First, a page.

Off the coast of Croatia lies the isle of Hvar, which is gaining recognition for natural wine from indigenous grapes, thanks to Jo Ahearne, MW, and her namesake winery. English-born Ahearne talks about how she ended up making wine on a small island in the Adriatic.
How did you get started as a winemaker?
I did my first vintage in [Australia’s] Barossa Valley with Charles Melton. He was an amazing person to start learning with. After my first two years studying for my winemaking degree, I went part time and worked full time [as] his assistant winemaker. Then my first actual senior winemaking job was with Jacob’s Creek, also in the Barossa Valley.
When did you start making wine on Hvar?
My first vintage was 2014, but I moved full-time to the island about two years ago. It is one of the most beautiful places on earth, and…has some amazing older vineyards, great soils and different aspects and altitudes to get different things from the local varieties.
You’re using some unusual grapes, with an emphasis on natural styles of production. Why did you choose those grapes and winemaking styles?
I produce four wines: a rosé called Rosina; two whites, a Pošip and a maceration wine I call Wild Skins; and a barrique-aged Plavac Mali called South Side. For the whites, I wanted freshness and complexity as well as texture. Many of the local varieties can be a little neutral, which is why I chose to macerate these grapes to get as much flavor from the skins as possible. A maceration wine like my Wild Skins could be construed as trendy, but the method is as old as the hills.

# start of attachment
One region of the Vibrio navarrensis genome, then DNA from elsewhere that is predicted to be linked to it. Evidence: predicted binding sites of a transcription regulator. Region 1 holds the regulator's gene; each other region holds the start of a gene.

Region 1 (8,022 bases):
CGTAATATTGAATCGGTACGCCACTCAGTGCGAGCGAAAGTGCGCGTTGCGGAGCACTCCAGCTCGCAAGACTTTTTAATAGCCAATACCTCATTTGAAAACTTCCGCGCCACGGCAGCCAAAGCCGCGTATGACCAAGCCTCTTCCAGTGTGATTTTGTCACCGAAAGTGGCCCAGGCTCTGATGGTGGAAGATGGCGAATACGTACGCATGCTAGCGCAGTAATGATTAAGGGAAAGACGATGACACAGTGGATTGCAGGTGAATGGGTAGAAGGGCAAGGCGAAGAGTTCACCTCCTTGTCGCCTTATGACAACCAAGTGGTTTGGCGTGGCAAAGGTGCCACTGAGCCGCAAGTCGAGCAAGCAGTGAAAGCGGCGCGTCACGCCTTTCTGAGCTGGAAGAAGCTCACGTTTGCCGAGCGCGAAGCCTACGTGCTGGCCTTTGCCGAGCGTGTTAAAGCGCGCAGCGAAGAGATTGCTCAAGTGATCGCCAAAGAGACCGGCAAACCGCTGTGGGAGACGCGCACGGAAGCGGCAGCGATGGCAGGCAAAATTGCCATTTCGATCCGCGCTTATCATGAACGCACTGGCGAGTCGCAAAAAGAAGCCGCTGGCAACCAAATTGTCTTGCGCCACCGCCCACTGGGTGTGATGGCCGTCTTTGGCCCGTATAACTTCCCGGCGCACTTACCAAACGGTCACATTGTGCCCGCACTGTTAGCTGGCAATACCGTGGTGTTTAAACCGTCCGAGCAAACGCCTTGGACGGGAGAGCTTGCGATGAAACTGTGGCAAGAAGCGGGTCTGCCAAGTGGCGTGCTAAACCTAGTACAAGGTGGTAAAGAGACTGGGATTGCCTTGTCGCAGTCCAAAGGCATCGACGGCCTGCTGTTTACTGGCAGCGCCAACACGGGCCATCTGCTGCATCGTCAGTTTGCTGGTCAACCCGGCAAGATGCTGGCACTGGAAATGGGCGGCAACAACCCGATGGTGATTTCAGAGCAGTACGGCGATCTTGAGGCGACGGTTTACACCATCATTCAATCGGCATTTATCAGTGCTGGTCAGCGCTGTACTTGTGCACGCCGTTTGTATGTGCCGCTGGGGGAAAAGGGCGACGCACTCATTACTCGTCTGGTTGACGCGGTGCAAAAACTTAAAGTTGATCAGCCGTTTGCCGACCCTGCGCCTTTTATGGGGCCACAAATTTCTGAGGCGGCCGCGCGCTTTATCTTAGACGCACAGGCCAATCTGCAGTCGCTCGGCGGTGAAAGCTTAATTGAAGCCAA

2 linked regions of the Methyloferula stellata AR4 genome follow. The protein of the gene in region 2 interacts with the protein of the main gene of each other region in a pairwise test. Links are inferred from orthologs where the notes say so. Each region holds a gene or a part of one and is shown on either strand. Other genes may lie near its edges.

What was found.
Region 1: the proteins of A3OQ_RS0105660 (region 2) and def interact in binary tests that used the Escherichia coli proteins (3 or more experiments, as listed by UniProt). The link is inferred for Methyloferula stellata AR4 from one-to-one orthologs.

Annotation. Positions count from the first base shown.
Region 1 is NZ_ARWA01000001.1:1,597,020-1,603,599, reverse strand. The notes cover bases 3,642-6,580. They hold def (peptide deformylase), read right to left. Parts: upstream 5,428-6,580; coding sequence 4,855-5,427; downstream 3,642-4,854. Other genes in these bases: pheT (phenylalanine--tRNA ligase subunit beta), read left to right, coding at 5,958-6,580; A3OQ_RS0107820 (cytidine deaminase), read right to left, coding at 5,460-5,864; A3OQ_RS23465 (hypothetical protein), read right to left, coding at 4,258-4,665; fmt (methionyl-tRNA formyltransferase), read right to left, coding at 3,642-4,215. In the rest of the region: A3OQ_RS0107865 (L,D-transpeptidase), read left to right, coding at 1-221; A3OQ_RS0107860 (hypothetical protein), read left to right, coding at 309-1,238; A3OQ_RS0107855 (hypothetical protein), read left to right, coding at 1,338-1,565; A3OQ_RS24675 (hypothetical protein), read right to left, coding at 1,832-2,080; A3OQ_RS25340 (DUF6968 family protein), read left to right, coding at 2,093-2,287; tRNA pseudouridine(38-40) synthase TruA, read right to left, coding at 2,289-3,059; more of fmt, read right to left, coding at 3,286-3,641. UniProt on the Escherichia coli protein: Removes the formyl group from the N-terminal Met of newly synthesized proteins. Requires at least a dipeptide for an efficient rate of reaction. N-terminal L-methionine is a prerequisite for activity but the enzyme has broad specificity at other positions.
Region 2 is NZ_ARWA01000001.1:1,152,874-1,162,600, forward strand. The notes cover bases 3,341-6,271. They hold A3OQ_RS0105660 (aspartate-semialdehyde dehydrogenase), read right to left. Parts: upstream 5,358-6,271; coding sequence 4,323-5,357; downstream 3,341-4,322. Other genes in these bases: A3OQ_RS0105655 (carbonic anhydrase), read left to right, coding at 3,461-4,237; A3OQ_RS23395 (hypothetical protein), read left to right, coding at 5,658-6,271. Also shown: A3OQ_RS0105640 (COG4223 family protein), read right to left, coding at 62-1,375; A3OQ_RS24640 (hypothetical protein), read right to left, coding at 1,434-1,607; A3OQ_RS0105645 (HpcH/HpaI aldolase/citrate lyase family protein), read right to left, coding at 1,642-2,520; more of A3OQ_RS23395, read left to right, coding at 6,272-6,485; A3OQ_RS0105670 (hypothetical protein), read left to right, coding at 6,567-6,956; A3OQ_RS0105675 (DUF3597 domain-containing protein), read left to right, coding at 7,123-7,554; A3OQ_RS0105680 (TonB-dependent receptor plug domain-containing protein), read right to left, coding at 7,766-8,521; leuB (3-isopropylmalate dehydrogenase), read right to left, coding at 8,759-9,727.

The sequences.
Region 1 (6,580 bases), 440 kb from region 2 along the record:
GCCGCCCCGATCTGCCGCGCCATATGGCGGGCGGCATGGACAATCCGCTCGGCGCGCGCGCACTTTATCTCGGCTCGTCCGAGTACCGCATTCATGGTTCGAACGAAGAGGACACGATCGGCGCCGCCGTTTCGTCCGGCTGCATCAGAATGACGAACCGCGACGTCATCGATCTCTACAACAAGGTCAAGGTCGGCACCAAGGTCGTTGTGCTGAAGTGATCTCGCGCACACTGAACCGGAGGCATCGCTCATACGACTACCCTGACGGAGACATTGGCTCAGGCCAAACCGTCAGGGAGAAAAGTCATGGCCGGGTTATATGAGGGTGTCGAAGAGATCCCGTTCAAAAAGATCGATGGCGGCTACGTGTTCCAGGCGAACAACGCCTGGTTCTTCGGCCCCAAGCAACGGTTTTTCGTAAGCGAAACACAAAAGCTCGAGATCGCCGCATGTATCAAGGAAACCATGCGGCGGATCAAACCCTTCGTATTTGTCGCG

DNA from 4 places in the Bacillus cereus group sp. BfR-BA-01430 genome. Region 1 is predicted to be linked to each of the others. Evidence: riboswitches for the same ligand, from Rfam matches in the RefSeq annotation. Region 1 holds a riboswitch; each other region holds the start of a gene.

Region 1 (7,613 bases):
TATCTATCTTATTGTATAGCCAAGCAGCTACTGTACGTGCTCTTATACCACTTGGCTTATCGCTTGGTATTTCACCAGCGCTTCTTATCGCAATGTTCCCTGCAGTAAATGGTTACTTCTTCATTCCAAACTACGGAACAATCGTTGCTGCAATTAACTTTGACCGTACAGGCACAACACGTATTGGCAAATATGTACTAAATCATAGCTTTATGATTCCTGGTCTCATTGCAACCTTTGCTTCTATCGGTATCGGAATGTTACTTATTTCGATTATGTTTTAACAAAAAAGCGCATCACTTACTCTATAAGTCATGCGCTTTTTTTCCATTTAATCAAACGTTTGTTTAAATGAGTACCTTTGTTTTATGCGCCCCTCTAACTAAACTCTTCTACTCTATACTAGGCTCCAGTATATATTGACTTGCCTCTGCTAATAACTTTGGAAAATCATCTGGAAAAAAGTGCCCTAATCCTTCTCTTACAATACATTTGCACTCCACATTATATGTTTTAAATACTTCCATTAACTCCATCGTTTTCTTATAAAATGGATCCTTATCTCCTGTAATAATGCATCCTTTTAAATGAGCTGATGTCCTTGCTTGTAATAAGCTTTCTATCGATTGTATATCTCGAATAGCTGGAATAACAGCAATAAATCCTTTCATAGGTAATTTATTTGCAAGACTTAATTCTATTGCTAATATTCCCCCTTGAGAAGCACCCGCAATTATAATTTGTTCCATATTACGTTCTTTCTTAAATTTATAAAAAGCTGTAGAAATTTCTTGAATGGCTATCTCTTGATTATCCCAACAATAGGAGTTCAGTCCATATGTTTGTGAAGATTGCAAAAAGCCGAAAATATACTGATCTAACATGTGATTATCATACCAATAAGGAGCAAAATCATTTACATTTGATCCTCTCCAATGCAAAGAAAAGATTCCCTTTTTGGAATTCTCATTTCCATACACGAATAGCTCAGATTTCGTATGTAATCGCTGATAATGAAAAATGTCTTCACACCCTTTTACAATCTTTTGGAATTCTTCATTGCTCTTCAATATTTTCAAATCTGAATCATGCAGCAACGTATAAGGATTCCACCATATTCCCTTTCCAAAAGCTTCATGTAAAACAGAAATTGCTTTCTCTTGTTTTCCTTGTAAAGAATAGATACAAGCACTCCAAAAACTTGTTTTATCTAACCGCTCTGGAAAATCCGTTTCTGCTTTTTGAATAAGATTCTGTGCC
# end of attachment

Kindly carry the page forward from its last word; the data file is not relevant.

Tell us a bit more about Wild Skins.
Wild Skins is a blend of three varieties found here on Hvar: Kuč, Bogdanuša and Pošip. The Bogdanuša (the name translates as gift from God) and Kuč vineyards are on the cooler northern part of Hvar… Both sorts are grown mainly in red soils. The Pošip is planted on the southern side just outside of the town of Hvar itself. I ferment each variety naturally, using only the yeasts found naturally present on the vines before undergoing natural fermentation and aging sur lie for nine months. Wild Skins is sort of like a bit of Hvar in a glass.
Why did you decide to make a rosé?
I wanted to produce a serious rosé; gastronomic with structure and the ability withstand some aging. I chose Darnekuša, a nearly extinct grape variety found only on Hvar, for its spice, acidity and structure… It’s all about the more sophisticated flavours of rhubarb, red cherries and raspberries rather than the normal sweet strawberry background of rosé with this wine. Inspired by and named after my mother, Rosina, this is an elegant, pretty wine with a deceptively strong backbone, just like her.